Patiently I waited for a friend to arrive, an American middle aged mom like me who was to arrive sometime in the next few afternoon hours. I was uncertain what time she would actually arrive because this was Zimbabwe (Africa), and anything could happen. A bus from the airport to the Victoria Falls tourist district of thirteen miles might normally take 25 minutes with no traffic; traffic meaning an elephant on the roadway or other rambling wildlife like giraffes, lions or other carnivores .
And if an elephant were to lay down in the middle of the road and give itself a dust bath, the passengers would enjoy the sight and wait. It is interesting to note that when in a jeep or on horseback, we are not recognized as human beings. We are recognized as a moving rock (jeep), or a strange looking horse with an extra tall hump.
As I waited anxiously and excitedly – I still couldn’t believe that she was traveling alone halfway across the planet to join me in Africa. We had been Girl Scout leaders together when our children were young, so I knew she would be a good travel buddy. This was waaaaaaay out of her comfort zone (and mine too). I sat outside at a picnic table under a shady tree, eating lunch and talking to a local woman named Reumbi, who owned and worked inside the gift shop. Reumbi was a sweet girl and she and her husband had 2 children ages 11 and 2 years old.
She was currently separated from her husband because “he had too many girlfriends.” English is a second language and with life being so different, that could mean anything from the literal “he had too many girlfriends” or might mean he is dying from AIDS. 25% of the population in Zimbabwe is HIV positive. Instead of betrayals and a broken heart, she may have been thinking about staying alive to raise her son and daughter. She had recently moved back into her mother’s home, joining two sisters,their kids and her mother.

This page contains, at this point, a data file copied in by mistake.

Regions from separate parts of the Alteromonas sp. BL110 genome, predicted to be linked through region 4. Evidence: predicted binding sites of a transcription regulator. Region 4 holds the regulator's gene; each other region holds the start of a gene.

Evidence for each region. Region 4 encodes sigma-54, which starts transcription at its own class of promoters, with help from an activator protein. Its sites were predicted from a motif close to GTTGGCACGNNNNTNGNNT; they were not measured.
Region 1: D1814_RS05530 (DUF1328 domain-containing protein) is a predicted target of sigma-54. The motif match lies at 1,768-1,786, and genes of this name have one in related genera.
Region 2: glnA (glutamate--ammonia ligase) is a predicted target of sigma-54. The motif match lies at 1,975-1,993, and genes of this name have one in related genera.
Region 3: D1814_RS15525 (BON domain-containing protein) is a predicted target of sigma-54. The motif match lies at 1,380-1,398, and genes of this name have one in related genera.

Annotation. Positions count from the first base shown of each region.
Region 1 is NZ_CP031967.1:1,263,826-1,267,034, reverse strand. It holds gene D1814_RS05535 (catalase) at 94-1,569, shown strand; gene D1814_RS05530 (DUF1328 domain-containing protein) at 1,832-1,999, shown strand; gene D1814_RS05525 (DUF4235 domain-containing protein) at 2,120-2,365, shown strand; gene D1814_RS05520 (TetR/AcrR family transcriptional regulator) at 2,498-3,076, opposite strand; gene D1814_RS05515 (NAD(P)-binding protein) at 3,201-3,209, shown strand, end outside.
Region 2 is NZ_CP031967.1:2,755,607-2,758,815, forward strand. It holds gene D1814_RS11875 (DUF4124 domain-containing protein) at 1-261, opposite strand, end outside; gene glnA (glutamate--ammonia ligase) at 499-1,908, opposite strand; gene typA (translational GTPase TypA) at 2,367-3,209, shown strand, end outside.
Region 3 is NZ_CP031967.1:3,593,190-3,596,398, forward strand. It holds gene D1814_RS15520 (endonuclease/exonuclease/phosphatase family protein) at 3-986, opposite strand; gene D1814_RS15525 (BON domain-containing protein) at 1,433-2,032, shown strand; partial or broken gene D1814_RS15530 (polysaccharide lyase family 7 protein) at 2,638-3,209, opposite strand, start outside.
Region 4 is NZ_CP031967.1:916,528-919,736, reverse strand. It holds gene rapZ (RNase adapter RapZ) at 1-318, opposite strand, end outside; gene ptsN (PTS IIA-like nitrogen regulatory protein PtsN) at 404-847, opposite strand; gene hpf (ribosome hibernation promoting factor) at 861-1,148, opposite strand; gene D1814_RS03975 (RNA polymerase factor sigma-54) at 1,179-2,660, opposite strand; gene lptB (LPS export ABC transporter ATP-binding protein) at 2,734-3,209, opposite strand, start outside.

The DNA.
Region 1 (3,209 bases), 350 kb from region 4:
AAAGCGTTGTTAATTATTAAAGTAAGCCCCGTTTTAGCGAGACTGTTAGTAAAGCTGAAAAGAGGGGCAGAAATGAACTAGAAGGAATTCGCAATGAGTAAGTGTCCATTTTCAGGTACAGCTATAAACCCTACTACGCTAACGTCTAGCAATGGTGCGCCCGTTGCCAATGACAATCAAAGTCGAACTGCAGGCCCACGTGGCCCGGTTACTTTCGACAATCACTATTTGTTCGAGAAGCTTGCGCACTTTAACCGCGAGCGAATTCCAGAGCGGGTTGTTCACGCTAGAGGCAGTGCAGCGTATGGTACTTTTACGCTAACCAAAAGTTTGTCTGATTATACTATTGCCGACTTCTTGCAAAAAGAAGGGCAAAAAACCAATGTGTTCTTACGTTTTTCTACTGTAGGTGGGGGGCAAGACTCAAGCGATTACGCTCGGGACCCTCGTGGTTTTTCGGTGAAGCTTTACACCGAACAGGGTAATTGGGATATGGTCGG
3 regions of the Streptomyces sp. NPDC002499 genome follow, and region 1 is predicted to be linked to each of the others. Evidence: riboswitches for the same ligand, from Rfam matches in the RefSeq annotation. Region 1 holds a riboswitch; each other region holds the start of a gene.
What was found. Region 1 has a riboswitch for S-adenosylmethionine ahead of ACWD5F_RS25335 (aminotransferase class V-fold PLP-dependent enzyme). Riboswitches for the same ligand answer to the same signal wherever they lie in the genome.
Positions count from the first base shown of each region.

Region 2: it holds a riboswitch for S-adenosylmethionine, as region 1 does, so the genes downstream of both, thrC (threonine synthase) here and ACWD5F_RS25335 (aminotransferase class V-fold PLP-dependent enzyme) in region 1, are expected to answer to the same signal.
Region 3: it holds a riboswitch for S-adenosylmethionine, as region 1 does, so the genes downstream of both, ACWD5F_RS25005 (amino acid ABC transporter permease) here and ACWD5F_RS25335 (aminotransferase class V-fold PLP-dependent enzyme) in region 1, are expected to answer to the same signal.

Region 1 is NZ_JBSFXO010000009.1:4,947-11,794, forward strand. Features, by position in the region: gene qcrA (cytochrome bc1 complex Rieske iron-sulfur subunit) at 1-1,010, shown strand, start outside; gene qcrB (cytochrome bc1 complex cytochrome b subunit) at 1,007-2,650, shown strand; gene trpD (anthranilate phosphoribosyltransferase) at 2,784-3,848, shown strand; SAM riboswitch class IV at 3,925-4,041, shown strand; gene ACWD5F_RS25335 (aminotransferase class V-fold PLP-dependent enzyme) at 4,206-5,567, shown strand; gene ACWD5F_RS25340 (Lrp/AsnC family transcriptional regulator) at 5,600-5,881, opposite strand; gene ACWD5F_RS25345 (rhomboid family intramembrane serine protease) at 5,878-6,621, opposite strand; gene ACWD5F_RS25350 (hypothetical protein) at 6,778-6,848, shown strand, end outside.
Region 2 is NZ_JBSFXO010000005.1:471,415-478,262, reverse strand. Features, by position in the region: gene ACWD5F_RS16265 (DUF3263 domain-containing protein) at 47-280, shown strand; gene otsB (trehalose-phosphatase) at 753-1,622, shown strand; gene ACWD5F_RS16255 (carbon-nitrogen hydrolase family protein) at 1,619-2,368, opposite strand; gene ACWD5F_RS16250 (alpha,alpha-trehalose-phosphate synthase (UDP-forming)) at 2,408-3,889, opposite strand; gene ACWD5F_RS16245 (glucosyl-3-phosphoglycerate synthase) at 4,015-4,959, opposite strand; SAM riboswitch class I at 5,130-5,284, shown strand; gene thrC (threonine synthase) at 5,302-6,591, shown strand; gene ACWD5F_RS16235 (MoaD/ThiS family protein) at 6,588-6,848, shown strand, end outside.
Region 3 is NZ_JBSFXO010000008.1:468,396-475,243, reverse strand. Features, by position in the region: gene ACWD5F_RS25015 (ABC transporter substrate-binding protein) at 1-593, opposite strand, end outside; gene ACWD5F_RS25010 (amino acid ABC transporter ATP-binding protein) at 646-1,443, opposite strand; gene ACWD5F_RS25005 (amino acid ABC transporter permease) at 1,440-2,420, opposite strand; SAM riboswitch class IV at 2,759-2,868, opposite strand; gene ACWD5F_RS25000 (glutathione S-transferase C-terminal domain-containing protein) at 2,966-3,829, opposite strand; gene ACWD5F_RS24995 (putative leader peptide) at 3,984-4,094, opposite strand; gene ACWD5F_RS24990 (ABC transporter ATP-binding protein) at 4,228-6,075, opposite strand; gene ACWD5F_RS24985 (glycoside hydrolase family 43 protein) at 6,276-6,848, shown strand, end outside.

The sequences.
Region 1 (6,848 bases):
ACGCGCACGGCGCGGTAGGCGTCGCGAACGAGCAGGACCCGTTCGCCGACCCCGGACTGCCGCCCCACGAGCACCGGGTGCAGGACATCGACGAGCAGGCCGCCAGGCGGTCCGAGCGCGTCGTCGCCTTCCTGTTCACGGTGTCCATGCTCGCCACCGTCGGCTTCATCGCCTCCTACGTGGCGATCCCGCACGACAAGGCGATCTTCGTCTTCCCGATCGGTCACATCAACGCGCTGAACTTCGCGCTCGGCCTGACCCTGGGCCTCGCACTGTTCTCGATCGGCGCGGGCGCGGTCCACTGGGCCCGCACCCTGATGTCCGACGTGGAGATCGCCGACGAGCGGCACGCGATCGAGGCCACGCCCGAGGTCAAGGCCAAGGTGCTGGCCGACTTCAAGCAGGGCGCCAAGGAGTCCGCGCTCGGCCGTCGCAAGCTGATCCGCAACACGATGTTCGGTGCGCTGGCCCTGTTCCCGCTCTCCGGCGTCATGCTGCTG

We talked about family planning and how women can buy 30 days worth of birth control pills for $1 in Zimbabwe. In the USA it costs $70 for a 30 day package of the same drug. Many of the people I spoke to discussed family planning. Children cost money to raise and educate, and each of the people I spoke to took this very seriously. They want their children to have a better life.
Reumbi warned me to watch out for the monkeys. If they spotted me eating, they may try to snatch my food. She advised me that the monkeys only attack women, not men. They know that the men fight back and that women scream and jump away. I hunched my shoulders and wrapped my arms around my plate in a protective stance to fend off any monkeys who wanted to snatch my food. I felt like a dog guarding its’ food, using my peripheral vision to stay on guard. I had walked to the local grocery store and purchased a few pieces of fried chicken and a biscuit and was enjoying the few things that were familiar to me. We discussed a variety of topics while we sat at the picnic table, me waiting for my friend, Reumbi waiting for customers. Periodically, she would leave the picnic table and go into the boutique, a small office that served as her shop in a room attached to the lobby, to help a potential customer.
After asking about childcare, family life and miscellaneous other details of life in Zimbabwe, she asked if I would like to come to her house and “watch them eat.”